They devoted themselves to the apostles’ teaching and to the fellowship, to the breaking of bread and to prayer. Everyone was filled with awe, and many wonders and miraculous signs were done by the apostles. All the believers were together and had everything in common. Selling their possessions and goods, they gave to anyone as he had need. Every day they continued to meet together in the temple courts. They broke bread in their homes and ate together with glad and sincere hearts, praising God and enjoying the favor of all the people. And the Lord added to their number daily those who were being saved.
You know what’s not so great about getting older? Well, for starters there’s the gray hair. And then the memory loss . . . no, let’s call that “a recall challenge.”
But another issue that has really stood out to me as not so great as I’ve aged is community. Or the lack thereof. Community truly is the buzz concept these days. In churches, there are now “community groups,” otherwise known as small groups. And outside of the Christian bubble, it’s interesting to see that even Hollywood has covered the topic of community in several recent films—The Way, Seven Days in Utopia, The Help, Dolphin Tale and even Winnie the Pooh.
The fact is: We were created for relationship, as we help one another and walk this journey together.
I remember how easy it used to be to find community when I was a younger. I was four years old on the first day of Sunday school at my new church, and I met Holli. She sat by me, and we started talking. By the end of the hour, we were buddies. And we’ve been friends ever since. How easy was that?
Continuing through elementary, junior high and high school, it was no trouble to find others who were likeminded or wanted to spend time with me and had my back. My community was bountiful—almost effortless—and I cherished every minute of it. Doing life together with my dear brothers and sisters in Christ yielded many meaningful and uplifting moments together, and I truly treasure those years.
After college, as people entered into the different life stages (career, marriage, parenthood) and some even moved away, it seemed like it wasn’t as easy to find community anymore. All of a sudden I didn’t have the community that occurred naturally and was readily available to me in structured settings such as school or youth group or social organizations.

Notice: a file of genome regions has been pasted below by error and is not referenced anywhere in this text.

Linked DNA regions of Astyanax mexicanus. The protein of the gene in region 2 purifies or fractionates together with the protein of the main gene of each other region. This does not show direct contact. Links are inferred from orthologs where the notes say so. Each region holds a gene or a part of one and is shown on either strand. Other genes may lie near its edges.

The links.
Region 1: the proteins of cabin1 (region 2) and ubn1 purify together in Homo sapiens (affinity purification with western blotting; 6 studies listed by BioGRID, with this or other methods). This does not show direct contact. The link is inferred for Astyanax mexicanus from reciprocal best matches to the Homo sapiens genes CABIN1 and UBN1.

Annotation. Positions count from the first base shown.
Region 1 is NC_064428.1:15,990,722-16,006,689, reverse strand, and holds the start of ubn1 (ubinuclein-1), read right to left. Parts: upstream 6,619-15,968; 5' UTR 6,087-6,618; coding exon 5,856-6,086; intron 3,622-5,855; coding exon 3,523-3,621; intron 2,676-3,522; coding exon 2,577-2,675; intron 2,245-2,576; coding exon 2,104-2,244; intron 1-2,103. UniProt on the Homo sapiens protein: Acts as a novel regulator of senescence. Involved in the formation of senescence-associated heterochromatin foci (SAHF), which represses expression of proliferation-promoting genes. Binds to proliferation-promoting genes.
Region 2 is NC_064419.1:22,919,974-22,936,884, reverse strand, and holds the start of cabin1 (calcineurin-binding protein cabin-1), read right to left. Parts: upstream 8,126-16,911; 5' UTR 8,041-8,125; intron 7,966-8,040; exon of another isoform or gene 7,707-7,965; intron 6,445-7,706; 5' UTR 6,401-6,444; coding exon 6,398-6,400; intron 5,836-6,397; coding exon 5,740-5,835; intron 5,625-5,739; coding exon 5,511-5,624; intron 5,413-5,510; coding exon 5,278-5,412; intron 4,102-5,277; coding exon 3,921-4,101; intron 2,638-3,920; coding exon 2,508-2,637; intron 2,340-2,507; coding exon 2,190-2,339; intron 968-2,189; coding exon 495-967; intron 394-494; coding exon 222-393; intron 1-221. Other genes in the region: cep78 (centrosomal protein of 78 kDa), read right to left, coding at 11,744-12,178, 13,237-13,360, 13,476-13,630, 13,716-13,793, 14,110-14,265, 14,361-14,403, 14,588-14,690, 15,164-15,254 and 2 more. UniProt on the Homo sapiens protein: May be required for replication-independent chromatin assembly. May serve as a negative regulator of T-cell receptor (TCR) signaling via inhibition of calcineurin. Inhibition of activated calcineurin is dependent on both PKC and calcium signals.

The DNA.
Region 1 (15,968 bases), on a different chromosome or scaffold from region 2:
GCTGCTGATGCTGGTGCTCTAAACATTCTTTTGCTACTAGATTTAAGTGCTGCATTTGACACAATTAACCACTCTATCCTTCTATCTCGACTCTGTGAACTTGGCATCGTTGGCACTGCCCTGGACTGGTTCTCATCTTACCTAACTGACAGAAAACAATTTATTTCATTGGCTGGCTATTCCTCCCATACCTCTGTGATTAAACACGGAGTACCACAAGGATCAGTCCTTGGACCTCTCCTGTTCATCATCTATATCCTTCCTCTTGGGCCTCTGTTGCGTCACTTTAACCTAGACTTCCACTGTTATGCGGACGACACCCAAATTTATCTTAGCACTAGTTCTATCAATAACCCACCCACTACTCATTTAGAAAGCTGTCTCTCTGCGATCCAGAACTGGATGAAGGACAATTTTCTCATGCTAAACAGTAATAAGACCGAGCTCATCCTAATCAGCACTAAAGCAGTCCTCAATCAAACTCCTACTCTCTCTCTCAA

Now that I was older, I realized I would have to do a little extra work to find community for myself.
In 1 Peter 4:10 we read: “Each one should use whatever gift he has received to serve others, faithfully administering God’s grace in its various forms.”
I love that verse, because it reminds us of our responsibility as believers in the lives of others. We are instruments of God’s grace. That means we are to be proactive in reaching out, instead of waiting for someone to reach out to us. And when we do reach out to others, not only can we help one another tangibly, prayerfully and with our spiritual gifts, but we can also find community.
In recent years, I’ve found it in some unexpected places, and if you looked at my list of friends I consider my “community,” you would find all different ages and shoe sizes. I’ve even found community with complete strangers.
In fact, this past summer I met a lovely father and son while on a return flight home from a trip. I’m never afraid to chat up a stranger, and it didn’t take us long to get a great conversation going. Throughout our discourse, I found out that the father and son were also believers, and so this added an even sweeter depth to our mile-high discussion.
As the flight prepared for landing, the father leaned over and told me that he felt that our meeting on the plane and time spent sharing with each other was providential, and that he and his son had been blessed. I wholeheartedly concurred and came home from that trip very much encouraged and felt like my spirit had been lifted. I didn’t have to reach out to them, and they didn’t have to reach out to me. But we did, and God was there in our midst during our two-hour conversation.
By God’s grace, I happened to find community on a plane one day. Which just goes to show: if you’re looking, community is where you find it.
Intersecting Faith & Life:
Acts 2:42-47 describes what community looked like in the first Christian church. How does what you read apply to you today? Are you part of a thriving community? Do you long to be? Ask God to reveal how you can reach out to others and where you should be looking for community in your life today.
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